Assignment 4: Win, Lose, and Scores
- Out on: September 19, 2017
- Due by: September 29, 2017 before 10:00 pm
- Collaboration: Team
For your fourth assignment in 601.255/256 you'll (once again) do two things:
- First, you're going to make sure that the "game" as it stands now can be lost as well as won.
- Second, you'll add some kind of scoring system and integrate it with the high-score screen you already have.
Everybody should have plenty of things to do for this assignment. If that's not the case, you're doing something wrong inside your team. Fix it!
Make sure you clearly designate one member of your team as responsible for handing in the deliverables for this assignment! You don't want to lose points because each of you thought someone else would submit!
Problem 1: Win or Lose (50%)
After this assignment it must be possible to win or lose the game. Given that all you have so far (at least according to Assignments 2 and 3) is a bunch of randomly moving enemies, you may want to spend at least a little time on making those enemies slightly less random first. (Depending on your game, maybe you even want to allow them to "shoot" at the hero instead of just crashing into it?)
It's up to you what the lose condition is exactly. It could be as simple as the player getting hit once. It could be that there's a health bar that goes down with each hit and the game is lost only when all the health is used up. Or it could be that there's a time limit for getting all the enemies and if the time limit is exceeded, the game is lost. The details are up to you, but you should try to pick something "typical" from your vision of the final game, not something you'll never use again.
The win condition is a little more stringent. What we want you to implement is straightforward, but it may not be exactly what your actual game design calls for. Just roll with it for now! The win condition should be that the hero reaches a certain point on the screen, a point that's clearly marked somehow. The enemies should make reaching this point at least a little difficult to achieve. Given the theme for the course, this should be an okay win condition, but of course your game may call for something different. It matters not, for this assignment, winning means reaching that point. Done!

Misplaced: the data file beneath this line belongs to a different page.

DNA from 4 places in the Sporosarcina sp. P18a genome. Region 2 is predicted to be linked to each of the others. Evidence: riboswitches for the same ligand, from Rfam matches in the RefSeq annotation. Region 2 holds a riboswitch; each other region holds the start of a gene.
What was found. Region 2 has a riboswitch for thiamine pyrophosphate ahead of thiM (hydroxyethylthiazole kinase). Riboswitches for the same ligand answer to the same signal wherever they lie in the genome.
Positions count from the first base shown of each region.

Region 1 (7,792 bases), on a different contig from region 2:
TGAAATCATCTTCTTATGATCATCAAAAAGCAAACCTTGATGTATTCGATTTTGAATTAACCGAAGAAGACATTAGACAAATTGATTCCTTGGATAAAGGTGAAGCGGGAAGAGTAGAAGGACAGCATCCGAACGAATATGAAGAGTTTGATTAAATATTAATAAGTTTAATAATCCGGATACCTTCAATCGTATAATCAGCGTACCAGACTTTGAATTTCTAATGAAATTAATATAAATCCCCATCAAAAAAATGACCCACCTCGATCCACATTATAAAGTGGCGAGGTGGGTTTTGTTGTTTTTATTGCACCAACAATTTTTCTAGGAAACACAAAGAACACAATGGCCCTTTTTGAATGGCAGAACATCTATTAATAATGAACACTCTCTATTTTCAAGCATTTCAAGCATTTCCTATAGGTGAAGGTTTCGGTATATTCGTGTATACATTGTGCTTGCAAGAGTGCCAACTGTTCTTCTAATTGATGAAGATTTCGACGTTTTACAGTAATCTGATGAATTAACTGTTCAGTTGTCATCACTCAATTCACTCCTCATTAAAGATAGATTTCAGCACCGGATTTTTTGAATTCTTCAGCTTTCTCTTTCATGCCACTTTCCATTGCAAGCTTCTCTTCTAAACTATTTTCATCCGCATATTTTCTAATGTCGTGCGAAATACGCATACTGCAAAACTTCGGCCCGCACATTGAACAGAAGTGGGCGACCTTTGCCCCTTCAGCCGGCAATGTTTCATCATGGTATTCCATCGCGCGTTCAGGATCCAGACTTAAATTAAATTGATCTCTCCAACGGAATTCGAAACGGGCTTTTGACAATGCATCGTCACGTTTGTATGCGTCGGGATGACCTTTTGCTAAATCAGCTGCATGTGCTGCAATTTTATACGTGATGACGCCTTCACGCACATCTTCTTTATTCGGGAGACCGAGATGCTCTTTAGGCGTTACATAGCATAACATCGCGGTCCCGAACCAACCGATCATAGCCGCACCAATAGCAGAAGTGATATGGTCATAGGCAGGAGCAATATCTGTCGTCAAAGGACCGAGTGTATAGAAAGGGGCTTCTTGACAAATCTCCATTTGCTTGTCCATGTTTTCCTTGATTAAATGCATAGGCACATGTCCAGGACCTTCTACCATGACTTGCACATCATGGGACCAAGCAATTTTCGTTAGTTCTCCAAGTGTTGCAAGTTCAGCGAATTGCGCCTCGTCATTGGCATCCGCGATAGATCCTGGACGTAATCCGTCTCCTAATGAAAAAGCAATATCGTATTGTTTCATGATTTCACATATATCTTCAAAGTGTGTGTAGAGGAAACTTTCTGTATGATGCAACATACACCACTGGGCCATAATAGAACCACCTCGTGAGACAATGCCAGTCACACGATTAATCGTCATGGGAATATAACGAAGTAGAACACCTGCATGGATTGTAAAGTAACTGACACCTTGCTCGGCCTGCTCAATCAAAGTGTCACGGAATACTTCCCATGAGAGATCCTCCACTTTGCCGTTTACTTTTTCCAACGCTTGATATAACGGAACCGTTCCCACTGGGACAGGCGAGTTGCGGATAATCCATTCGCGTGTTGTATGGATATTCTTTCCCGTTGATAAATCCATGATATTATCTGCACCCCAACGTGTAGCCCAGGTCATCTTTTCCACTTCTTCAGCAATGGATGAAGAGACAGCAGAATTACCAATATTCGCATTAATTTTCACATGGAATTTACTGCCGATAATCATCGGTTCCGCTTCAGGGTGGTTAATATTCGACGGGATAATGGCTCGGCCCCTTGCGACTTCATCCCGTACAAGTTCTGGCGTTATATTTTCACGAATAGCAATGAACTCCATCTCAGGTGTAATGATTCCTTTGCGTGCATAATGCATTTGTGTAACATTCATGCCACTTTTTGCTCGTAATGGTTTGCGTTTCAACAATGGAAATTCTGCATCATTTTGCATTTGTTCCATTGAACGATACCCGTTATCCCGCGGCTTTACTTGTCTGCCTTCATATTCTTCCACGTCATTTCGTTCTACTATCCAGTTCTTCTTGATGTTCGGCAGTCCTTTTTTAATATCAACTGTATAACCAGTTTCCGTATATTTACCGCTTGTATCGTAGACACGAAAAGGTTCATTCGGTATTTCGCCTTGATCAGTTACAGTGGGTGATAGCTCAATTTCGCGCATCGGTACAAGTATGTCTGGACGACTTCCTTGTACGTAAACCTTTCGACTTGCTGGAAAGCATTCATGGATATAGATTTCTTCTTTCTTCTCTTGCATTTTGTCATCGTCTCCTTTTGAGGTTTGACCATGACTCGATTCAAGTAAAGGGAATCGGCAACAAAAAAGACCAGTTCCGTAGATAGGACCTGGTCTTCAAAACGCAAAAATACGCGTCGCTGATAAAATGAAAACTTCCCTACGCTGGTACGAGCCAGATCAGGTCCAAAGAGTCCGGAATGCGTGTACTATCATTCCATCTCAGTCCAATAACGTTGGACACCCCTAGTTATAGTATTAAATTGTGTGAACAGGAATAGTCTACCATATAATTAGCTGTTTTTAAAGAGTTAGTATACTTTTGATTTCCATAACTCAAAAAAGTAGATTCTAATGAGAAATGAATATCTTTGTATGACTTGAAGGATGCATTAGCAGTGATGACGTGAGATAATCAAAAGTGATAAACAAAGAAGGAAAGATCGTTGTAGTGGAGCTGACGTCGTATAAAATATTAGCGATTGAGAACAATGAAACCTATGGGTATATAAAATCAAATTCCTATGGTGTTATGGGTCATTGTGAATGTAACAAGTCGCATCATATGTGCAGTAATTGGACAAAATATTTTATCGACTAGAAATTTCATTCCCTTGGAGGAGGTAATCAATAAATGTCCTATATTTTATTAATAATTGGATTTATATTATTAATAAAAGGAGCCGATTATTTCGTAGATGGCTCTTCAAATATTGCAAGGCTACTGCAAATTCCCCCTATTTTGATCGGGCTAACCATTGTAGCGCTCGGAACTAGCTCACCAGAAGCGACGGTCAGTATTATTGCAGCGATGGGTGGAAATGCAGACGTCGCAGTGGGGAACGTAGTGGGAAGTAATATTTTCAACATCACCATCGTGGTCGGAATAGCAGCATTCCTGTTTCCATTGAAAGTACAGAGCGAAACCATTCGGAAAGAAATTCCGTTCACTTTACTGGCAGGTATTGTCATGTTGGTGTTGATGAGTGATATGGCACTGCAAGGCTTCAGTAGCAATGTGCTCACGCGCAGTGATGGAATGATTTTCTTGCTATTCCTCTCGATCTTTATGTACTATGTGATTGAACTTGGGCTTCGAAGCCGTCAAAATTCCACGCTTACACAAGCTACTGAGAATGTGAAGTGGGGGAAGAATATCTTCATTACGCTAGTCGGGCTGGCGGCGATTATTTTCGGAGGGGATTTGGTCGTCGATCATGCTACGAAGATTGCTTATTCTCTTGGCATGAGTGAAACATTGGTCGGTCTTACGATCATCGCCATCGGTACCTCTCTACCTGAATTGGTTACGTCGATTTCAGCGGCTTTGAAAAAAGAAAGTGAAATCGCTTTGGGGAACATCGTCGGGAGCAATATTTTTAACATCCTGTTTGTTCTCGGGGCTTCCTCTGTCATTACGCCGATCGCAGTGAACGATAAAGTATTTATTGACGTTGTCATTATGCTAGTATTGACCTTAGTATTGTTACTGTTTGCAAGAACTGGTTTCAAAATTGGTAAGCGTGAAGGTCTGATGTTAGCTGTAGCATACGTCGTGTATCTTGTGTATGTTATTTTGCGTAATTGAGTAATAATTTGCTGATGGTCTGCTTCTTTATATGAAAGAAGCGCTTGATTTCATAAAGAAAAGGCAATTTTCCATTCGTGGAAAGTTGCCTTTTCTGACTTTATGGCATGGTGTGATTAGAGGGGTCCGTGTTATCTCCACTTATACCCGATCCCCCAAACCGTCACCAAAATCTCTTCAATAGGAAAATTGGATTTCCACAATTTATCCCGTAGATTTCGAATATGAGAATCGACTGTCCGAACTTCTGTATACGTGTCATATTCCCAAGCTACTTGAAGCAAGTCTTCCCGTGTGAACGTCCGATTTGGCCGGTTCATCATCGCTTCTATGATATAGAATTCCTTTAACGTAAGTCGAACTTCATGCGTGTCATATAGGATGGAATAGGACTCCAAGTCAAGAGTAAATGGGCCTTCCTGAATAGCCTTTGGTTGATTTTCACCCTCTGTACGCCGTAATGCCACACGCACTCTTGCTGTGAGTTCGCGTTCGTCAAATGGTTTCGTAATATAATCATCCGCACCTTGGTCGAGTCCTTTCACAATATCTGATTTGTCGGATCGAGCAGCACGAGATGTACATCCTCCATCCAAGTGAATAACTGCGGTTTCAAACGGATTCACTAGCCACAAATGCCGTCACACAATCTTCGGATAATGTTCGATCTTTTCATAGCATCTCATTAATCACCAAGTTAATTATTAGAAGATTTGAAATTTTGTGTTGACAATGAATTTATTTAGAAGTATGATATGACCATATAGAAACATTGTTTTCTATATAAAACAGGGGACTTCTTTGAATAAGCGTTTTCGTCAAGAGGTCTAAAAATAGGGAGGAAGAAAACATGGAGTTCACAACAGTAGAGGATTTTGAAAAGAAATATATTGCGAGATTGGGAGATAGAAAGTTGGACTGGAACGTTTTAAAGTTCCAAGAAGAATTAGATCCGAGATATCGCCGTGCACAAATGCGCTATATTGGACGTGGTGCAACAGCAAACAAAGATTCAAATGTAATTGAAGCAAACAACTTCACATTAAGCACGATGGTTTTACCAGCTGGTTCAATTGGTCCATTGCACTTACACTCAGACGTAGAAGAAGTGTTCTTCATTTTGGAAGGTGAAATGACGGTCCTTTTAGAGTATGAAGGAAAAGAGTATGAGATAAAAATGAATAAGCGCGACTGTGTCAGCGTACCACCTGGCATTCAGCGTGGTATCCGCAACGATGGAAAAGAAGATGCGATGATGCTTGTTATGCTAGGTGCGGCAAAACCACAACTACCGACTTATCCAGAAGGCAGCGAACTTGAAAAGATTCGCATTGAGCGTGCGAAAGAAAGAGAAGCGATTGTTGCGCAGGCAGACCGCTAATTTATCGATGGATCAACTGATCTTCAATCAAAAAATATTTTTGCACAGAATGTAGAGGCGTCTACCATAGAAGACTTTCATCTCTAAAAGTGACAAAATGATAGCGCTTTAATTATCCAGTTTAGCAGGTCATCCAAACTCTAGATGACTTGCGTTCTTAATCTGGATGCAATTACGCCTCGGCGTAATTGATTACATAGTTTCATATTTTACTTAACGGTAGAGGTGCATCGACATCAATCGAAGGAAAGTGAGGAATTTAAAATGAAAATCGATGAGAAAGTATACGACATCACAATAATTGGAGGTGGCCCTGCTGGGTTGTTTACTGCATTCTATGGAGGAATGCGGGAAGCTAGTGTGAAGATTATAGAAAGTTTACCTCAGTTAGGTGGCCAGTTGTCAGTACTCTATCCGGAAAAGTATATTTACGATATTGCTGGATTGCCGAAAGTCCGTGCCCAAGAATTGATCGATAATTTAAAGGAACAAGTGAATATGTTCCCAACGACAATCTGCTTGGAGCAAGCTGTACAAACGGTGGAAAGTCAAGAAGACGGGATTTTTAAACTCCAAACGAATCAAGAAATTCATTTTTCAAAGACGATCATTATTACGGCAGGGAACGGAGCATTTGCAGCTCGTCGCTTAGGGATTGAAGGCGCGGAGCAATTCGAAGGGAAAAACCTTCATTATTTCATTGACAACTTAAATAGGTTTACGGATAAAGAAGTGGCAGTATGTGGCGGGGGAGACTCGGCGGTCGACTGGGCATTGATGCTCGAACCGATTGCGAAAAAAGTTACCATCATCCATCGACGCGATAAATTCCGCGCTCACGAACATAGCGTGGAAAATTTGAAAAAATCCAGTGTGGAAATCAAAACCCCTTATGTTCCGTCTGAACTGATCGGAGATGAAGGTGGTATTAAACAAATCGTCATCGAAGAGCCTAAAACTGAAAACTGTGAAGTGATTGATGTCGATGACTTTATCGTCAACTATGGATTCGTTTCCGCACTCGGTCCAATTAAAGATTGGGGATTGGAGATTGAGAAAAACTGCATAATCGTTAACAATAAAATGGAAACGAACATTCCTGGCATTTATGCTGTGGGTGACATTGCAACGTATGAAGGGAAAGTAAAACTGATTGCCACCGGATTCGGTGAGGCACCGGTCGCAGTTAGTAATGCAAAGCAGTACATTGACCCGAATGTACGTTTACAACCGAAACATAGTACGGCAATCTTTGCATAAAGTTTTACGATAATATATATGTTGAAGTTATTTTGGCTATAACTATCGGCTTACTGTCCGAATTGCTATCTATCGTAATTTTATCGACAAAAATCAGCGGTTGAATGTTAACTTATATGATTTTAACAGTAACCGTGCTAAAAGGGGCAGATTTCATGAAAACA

Problem 2: Scores High and Low (50%)
You need to design some kind of scoring system for your game as it stands now.
Go for something simple, for instance a fixed number of points for each enemy
destroyed or obstacle overcome or powerup picked up or whatnot.
Just make sure the scoring makes sense (takes the difficulty of the task into
account to some extent) and don't make the scores too low: Arcade games thrive
on scores like "10.000 points for the secret trapdoor" instead of "1 point for
the secret trapdoor".
Maybe there's even a bonus for the time it took to finish the game?
Whatever you do, be sure you include your reasoning in the
Obviously the player's current score should be displayed while the game is being played, and it should (also obviously) go up whenever more points are awarded. Cute little special-effects (graphics and sound!) are a nice touch when points are netted! All of this should get tied in with the high-score screen, meaning you should implement that part of the game as well. Now that you can win, lose, and score points, you have everything you need to call this a first approximation of an actual game!
- The libsdl2 (and language binding!) documentation is your friend! Read lots and lots of it, that's an investment that will really pay off.
- Feel free to exceed our expectations for a given week; just make sure you can actually point to something in the game that fulfills our minimum requirements.
- Remember that we want the escape key to immediately quit your game completely regardless of what state it is currently in!
Please turn in a gzip-compressed
of your assignment.
The filename should be
team replaced by short version of your
team's name as used for your git repository.
(See Piazza for additional information on how to submit assignments.)
The tarball should contain no derived files whatsoever but
allow building all derived files.
README file that briefly explains what your programs do and that
contains any other notes you want us to check out before grading. Make sure
to include an appropriate
Makefile for a clean build on Linux!
Please note that we reserve the right to dock points for revoltingly bad code, excessively bland art, and ear-shattering sound disasters!